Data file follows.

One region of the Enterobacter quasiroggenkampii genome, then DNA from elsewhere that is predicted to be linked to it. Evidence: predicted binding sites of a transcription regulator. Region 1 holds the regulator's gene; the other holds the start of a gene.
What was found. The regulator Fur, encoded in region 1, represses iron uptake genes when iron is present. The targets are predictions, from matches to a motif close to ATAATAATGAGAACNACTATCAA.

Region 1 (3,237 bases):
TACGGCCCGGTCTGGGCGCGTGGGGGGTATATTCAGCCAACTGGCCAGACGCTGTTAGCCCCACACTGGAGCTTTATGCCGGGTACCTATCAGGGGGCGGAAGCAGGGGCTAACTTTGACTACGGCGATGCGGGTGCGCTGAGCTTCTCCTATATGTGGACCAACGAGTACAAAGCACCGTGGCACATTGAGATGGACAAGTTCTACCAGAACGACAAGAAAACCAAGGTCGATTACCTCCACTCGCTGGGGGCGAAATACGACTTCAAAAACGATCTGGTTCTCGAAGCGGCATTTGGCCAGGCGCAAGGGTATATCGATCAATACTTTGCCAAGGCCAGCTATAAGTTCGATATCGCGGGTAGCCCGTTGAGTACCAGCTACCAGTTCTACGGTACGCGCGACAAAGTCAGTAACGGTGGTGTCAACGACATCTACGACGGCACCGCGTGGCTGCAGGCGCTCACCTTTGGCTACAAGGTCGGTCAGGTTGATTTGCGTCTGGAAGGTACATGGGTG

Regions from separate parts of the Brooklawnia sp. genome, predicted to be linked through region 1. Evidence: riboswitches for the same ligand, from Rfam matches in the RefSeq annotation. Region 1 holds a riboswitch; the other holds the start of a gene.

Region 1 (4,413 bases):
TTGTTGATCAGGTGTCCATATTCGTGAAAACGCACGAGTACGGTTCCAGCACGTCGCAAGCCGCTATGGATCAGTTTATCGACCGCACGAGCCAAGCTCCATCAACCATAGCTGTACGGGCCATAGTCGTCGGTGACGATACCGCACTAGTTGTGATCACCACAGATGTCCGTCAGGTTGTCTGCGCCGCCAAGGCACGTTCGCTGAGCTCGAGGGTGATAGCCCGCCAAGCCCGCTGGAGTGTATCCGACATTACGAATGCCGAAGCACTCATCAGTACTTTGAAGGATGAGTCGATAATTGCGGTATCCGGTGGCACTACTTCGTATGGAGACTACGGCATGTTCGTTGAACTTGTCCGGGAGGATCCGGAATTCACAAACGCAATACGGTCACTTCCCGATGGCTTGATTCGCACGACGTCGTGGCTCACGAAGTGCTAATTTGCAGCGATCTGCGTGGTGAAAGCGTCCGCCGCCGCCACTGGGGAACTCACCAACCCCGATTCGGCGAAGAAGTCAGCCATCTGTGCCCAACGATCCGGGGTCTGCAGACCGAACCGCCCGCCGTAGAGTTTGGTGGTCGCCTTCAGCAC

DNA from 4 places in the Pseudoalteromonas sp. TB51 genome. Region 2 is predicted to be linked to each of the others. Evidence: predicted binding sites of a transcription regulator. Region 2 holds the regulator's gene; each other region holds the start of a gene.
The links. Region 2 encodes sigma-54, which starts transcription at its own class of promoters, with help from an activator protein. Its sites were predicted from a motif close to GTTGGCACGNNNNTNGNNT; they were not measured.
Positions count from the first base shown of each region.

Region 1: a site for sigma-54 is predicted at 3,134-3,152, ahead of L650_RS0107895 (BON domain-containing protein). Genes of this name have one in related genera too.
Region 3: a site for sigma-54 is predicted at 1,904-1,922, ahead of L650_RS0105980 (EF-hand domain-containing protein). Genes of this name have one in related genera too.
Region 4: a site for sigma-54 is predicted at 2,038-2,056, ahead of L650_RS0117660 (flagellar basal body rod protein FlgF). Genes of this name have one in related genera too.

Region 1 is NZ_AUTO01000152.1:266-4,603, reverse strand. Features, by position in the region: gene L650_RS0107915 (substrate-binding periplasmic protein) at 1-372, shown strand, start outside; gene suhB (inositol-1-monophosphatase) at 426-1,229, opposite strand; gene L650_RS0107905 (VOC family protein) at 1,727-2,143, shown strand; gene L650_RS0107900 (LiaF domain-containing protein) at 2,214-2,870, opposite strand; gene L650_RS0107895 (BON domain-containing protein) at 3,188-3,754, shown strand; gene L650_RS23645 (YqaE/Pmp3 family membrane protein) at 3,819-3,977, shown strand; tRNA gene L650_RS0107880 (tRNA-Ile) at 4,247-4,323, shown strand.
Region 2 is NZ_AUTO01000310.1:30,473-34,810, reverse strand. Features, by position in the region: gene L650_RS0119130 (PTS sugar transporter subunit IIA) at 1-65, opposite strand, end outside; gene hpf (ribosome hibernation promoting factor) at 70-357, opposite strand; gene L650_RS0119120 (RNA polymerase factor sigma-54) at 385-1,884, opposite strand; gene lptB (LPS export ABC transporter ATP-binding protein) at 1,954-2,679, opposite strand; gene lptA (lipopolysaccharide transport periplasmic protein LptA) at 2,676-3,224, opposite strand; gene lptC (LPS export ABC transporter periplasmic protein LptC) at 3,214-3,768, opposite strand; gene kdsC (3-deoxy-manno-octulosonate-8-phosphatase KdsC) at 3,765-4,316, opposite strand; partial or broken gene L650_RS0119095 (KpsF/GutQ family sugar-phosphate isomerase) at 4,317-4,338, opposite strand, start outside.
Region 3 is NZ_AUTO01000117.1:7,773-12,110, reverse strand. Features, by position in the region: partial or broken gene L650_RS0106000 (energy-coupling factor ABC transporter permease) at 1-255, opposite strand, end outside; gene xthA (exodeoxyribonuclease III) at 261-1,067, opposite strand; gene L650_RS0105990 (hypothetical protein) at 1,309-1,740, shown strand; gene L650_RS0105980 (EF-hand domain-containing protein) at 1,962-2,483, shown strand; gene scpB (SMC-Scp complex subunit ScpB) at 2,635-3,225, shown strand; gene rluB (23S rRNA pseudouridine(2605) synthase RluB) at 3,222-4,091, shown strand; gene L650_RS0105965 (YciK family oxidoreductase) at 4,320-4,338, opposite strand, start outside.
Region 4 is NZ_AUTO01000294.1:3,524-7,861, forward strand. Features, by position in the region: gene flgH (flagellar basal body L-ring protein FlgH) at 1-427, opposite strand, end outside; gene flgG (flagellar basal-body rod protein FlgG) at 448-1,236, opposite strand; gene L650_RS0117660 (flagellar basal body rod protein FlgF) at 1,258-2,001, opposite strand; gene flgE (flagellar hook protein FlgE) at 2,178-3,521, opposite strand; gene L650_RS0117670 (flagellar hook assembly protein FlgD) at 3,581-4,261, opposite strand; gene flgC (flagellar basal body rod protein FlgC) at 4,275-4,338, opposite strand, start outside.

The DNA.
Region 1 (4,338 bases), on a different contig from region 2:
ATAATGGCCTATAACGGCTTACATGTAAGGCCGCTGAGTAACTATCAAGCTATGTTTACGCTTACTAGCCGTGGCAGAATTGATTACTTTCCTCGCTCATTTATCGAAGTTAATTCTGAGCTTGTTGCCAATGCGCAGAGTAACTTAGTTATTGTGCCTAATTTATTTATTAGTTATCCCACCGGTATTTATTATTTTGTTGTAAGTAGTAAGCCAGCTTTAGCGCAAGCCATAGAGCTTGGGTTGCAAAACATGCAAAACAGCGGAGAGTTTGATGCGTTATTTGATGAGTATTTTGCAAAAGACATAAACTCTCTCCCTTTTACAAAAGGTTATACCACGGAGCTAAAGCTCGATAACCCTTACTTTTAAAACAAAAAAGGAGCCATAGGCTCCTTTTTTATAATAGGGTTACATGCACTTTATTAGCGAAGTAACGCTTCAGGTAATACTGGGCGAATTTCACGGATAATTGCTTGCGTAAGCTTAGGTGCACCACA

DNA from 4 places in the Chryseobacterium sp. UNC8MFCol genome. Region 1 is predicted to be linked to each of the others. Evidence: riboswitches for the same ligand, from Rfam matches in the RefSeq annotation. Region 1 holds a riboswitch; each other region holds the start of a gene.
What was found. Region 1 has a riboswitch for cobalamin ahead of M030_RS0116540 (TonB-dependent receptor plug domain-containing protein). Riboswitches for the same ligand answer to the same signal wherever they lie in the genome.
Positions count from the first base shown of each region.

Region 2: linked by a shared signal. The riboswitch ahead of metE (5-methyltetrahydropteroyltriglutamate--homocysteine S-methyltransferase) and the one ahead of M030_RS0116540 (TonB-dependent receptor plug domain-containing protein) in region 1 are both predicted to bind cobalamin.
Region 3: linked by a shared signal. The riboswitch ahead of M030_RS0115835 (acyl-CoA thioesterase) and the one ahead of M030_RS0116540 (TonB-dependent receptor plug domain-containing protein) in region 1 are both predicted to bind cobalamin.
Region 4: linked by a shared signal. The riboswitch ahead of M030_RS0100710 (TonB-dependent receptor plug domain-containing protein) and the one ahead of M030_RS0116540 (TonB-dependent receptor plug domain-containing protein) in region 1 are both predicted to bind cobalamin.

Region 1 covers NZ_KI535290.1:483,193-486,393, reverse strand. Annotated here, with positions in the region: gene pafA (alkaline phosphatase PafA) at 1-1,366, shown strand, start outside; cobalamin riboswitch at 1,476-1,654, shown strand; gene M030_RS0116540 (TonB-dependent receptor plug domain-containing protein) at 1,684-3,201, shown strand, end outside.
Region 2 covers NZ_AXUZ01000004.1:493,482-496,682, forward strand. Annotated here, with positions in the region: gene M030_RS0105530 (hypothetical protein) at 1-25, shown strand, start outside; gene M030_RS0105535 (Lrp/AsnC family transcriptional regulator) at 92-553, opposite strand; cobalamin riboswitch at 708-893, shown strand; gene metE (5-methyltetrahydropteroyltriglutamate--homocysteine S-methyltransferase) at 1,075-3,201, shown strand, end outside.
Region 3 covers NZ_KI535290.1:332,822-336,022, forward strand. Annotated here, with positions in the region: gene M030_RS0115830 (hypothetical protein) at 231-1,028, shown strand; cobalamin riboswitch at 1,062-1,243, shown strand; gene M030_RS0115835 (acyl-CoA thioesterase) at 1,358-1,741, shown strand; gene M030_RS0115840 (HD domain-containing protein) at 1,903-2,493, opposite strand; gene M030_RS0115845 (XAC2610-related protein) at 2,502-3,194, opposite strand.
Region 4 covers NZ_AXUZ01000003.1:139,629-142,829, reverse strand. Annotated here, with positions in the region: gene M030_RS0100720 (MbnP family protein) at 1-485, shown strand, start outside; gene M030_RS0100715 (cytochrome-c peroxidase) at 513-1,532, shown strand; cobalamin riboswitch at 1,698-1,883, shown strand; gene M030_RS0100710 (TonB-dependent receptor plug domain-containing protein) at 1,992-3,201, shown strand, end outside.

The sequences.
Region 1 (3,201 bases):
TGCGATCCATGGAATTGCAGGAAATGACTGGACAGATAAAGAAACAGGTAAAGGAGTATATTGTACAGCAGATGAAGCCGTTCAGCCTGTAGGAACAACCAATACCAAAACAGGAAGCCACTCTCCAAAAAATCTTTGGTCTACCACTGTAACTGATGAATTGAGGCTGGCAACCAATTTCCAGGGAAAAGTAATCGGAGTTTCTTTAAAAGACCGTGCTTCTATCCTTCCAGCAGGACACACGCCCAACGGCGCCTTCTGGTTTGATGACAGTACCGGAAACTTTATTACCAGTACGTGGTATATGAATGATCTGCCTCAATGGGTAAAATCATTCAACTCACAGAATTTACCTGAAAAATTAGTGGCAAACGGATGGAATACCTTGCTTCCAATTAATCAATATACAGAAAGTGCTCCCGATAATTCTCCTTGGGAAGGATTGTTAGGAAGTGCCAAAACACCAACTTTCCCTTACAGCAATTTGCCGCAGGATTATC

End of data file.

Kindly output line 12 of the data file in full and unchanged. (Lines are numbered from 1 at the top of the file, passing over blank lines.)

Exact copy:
Region 3: a site for sigma-54 is predicted at 1,904-1,922, ahead of L650_RS0105980 (EF-hand domain-containing protein). Genes of this name have one in related genera too.